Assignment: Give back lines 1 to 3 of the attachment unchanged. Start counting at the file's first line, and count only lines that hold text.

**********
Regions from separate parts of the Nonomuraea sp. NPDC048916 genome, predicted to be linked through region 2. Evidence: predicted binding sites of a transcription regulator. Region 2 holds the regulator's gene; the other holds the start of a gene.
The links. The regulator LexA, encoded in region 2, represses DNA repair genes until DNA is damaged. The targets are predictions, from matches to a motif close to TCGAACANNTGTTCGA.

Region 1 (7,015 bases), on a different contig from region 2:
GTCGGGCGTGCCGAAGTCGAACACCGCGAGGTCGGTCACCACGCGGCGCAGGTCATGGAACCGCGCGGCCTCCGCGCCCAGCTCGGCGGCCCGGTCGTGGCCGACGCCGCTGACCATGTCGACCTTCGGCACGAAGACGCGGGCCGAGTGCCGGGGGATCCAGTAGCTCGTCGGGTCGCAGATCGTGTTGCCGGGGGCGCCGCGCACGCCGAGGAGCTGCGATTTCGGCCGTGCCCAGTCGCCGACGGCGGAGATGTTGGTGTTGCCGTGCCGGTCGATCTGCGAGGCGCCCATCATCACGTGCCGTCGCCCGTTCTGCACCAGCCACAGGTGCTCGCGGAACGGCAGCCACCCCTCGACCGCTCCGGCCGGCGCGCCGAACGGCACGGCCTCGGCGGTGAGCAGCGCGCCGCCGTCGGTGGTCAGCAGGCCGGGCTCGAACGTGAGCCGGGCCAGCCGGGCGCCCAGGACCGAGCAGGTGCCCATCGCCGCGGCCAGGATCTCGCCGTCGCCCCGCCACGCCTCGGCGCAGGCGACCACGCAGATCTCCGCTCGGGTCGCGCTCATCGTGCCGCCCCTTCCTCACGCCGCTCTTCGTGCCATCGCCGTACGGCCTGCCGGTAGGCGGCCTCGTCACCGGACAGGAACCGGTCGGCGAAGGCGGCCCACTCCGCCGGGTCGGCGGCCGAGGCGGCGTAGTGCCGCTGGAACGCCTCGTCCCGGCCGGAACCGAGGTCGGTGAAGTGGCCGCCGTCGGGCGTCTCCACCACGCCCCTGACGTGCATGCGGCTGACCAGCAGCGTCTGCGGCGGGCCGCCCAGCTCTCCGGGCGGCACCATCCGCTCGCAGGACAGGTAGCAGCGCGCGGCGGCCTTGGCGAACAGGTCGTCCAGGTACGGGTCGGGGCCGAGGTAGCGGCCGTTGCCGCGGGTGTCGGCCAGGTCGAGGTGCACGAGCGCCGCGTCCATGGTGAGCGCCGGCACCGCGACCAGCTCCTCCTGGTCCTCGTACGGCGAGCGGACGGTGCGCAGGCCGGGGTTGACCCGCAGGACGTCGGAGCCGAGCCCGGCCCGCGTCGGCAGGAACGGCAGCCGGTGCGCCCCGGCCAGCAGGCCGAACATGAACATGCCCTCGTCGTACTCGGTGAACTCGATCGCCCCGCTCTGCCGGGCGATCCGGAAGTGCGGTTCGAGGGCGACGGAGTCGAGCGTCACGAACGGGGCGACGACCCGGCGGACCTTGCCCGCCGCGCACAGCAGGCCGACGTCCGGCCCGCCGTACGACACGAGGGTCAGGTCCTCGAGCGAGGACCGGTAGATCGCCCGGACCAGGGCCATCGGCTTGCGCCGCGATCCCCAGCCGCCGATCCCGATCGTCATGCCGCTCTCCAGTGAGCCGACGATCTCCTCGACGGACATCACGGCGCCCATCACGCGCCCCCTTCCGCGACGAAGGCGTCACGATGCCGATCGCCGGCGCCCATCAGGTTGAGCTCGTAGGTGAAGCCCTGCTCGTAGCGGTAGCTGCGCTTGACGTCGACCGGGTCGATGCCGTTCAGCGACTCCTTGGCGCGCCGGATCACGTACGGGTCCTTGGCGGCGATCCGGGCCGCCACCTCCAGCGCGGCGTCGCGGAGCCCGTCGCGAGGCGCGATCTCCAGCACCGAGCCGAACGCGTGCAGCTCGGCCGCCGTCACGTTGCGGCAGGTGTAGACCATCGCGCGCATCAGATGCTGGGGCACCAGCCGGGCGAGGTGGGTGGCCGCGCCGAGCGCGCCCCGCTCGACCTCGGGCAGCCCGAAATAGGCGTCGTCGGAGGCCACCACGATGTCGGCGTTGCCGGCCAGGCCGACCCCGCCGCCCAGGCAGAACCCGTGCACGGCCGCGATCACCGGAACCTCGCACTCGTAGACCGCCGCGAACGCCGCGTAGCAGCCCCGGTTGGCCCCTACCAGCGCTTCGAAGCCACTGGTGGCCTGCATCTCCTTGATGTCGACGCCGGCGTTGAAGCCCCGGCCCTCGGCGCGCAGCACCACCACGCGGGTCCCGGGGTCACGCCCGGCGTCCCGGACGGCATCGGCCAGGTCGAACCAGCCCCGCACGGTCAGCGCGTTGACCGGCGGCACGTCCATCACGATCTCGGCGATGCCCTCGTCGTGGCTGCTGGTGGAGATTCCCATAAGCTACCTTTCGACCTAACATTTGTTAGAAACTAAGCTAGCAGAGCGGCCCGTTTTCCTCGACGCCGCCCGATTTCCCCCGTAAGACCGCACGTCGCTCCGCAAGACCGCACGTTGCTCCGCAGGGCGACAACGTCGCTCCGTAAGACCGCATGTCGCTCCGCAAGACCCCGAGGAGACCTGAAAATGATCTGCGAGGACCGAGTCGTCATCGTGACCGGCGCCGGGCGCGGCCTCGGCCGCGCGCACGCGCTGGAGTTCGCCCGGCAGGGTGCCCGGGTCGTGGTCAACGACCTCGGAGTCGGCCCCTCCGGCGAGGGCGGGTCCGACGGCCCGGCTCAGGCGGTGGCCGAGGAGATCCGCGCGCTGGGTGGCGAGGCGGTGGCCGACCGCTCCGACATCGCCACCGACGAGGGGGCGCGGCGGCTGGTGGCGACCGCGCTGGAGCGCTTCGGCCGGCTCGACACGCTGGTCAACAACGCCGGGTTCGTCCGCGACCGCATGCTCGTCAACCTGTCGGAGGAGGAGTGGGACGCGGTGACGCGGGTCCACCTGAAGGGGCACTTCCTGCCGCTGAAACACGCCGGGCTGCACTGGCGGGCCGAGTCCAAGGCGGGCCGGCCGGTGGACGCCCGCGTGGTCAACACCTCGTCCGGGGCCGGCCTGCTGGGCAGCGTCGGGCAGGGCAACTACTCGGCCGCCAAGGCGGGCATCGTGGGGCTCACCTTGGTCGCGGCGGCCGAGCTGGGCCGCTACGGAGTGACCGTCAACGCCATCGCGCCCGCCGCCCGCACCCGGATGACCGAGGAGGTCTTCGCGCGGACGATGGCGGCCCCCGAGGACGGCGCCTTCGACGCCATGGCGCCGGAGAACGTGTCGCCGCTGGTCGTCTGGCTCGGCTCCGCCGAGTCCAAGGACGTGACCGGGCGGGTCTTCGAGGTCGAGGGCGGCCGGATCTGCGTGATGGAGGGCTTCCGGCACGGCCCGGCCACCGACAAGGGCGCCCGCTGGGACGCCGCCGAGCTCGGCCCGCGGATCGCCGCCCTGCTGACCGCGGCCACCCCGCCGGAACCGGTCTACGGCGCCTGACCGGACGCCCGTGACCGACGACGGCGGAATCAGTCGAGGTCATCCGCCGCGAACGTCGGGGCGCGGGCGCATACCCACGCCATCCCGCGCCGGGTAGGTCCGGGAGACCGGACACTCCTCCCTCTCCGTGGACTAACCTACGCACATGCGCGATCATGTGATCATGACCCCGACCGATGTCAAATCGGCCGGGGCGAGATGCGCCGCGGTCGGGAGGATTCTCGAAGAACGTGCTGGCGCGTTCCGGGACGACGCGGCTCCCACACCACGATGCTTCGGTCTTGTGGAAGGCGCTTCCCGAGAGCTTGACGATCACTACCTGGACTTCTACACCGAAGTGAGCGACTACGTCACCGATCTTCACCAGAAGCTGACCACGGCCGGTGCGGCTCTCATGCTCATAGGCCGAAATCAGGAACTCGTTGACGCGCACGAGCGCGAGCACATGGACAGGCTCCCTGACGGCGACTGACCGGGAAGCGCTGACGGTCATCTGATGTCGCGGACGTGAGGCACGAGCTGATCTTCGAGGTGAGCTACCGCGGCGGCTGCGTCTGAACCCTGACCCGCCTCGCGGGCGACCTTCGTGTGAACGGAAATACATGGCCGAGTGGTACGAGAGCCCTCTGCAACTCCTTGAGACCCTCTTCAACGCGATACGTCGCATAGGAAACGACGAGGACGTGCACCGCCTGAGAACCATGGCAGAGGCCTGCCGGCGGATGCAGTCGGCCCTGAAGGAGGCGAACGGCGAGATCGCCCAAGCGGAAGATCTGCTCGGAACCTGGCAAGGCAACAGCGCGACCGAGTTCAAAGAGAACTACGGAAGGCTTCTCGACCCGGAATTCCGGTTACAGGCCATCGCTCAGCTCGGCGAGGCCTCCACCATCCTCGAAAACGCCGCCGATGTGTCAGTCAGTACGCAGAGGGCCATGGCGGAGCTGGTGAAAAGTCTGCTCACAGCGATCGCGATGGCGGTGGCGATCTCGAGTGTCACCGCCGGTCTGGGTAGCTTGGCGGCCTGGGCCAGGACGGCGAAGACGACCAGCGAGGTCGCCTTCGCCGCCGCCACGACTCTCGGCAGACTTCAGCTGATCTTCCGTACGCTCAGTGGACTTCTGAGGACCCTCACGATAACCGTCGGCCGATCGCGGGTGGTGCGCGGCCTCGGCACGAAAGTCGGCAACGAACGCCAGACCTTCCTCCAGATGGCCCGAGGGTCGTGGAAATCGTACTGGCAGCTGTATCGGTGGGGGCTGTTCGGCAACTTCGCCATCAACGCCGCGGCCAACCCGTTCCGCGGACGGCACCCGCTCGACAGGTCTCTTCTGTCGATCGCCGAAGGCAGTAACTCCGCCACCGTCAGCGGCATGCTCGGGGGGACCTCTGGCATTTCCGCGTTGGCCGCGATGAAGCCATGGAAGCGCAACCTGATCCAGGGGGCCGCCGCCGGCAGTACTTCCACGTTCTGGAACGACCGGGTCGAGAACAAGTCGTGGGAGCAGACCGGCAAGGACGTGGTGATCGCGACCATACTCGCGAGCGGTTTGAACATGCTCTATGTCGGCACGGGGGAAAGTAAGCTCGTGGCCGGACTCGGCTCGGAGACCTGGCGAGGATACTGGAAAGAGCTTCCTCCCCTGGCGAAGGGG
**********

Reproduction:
Regions from separate parts of the Nonomuraea sp. NPDC048916 genome, predicted to be linked through region 2. Evidence: predicted binding sites of a transcription regulator. Region 2 holds the regulator's gene; the other holds the start of a gene.
The links. The regulator LexA, encoded in region 2, represses DNA repair genes until DNA is damaged. The targets are predictions, from matches to a motif close to TCGAACANNTGTTCGA.

Region 1 (7,015 bases), on a different contig from region 2: